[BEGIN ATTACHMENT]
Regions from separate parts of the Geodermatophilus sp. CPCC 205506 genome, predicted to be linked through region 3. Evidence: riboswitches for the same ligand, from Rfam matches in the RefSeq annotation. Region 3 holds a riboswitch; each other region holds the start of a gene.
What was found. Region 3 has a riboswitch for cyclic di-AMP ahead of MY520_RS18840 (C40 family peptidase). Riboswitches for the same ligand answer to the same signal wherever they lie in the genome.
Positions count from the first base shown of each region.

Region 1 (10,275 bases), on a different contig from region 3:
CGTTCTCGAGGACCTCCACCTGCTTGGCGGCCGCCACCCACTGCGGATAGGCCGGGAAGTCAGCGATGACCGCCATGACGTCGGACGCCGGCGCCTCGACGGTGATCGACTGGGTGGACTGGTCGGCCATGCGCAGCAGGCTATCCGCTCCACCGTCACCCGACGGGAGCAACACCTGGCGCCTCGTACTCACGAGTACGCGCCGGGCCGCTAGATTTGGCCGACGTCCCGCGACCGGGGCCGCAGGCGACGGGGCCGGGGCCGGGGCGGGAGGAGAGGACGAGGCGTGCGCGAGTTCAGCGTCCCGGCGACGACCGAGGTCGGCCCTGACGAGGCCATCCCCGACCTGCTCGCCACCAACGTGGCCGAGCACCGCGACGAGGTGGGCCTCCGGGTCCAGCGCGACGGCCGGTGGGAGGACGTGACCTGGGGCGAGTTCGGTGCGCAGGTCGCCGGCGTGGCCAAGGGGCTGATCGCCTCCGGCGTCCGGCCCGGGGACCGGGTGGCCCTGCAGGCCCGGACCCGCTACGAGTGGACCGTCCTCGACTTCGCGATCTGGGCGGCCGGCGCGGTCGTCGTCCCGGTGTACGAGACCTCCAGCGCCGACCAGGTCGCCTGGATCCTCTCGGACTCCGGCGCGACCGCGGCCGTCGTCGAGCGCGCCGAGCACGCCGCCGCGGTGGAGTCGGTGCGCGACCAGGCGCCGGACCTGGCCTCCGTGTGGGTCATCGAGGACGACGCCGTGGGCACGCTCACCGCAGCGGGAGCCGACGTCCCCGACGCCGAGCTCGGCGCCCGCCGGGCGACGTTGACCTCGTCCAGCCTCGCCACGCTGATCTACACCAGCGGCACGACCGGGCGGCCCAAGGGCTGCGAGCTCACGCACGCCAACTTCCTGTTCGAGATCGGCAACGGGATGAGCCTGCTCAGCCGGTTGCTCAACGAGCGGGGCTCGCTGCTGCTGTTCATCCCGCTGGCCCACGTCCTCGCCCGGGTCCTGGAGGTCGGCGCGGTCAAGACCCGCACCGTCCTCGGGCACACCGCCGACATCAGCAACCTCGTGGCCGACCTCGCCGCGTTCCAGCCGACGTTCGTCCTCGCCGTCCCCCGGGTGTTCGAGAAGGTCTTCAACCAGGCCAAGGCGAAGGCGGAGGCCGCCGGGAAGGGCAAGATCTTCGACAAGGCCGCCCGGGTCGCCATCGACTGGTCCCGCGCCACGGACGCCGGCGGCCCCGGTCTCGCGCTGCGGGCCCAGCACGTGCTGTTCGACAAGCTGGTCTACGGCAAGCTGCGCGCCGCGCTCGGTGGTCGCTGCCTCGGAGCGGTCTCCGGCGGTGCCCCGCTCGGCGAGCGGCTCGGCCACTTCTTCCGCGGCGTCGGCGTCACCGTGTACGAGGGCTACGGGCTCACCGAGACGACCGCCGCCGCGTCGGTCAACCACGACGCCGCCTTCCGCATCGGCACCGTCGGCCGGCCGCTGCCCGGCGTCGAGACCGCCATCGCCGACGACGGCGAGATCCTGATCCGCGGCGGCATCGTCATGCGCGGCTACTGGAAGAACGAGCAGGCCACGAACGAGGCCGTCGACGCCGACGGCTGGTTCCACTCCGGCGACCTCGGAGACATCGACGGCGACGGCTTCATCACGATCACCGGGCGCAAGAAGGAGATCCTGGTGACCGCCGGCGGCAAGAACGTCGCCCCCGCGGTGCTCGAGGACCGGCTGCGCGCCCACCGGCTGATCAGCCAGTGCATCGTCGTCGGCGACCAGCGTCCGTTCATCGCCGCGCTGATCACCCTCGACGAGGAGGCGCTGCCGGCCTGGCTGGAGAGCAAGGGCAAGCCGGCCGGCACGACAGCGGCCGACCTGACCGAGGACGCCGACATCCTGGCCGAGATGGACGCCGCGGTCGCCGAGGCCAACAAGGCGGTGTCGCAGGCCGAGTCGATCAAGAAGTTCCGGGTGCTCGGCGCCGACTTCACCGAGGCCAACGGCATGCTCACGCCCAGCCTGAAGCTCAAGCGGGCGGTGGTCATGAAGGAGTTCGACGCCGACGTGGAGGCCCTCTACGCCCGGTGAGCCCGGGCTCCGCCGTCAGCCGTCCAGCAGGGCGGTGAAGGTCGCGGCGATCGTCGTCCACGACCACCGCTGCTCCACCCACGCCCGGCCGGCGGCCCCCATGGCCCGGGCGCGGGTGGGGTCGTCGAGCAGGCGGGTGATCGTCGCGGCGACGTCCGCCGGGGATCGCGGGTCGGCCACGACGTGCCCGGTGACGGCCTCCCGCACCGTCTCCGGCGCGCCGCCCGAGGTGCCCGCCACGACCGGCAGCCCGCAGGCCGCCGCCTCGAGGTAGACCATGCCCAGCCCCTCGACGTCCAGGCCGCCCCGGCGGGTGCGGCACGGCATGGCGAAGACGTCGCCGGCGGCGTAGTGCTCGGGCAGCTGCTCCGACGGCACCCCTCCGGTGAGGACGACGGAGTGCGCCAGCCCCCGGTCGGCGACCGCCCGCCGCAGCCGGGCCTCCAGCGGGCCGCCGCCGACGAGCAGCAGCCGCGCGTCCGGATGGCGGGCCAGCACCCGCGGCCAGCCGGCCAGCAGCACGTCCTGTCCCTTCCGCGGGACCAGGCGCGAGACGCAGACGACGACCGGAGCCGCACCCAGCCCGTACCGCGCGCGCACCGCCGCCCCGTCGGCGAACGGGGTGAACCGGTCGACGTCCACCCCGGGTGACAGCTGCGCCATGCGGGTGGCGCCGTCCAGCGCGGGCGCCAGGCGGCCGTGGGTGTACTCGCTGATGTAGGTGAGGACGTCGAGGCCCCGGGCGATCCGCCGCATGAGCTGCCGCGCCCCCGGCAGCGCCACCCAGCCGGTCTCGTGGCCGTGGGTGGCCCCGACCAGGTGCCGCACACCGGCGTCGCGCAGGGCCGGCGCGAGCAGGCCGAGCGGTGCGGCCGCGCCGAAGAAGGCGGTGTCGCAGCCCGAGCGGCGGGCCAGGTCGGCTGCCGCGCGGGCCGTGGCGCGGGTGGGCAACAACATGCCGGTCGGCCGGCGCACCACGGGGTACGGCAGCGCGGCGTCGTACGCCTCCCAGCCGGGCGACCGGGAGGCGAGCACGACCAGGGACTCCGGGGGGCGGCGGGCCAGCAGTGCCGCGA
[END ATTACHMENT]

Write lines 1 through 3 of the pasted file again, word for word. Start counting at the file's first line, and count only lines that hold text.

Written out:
Regions from separate parts of the Geodermatophilus sp. CPCC 205506 genome, predicted to be linked through region 3. Evidence: riboswitches for the same ligand, from Rfam matches in the RefSeq annotation. Region 3 holds a riboswitch; each other region holds the start of a gene.
What was found. Region 3 has a riboswitch for cyclic di-AMP ahead of MY520_RS18840 (C40 family peptidase). Riboswitches for the same ligand answer to the same signal wherever they lie in the genome.
Positions count from the first base shown of each region.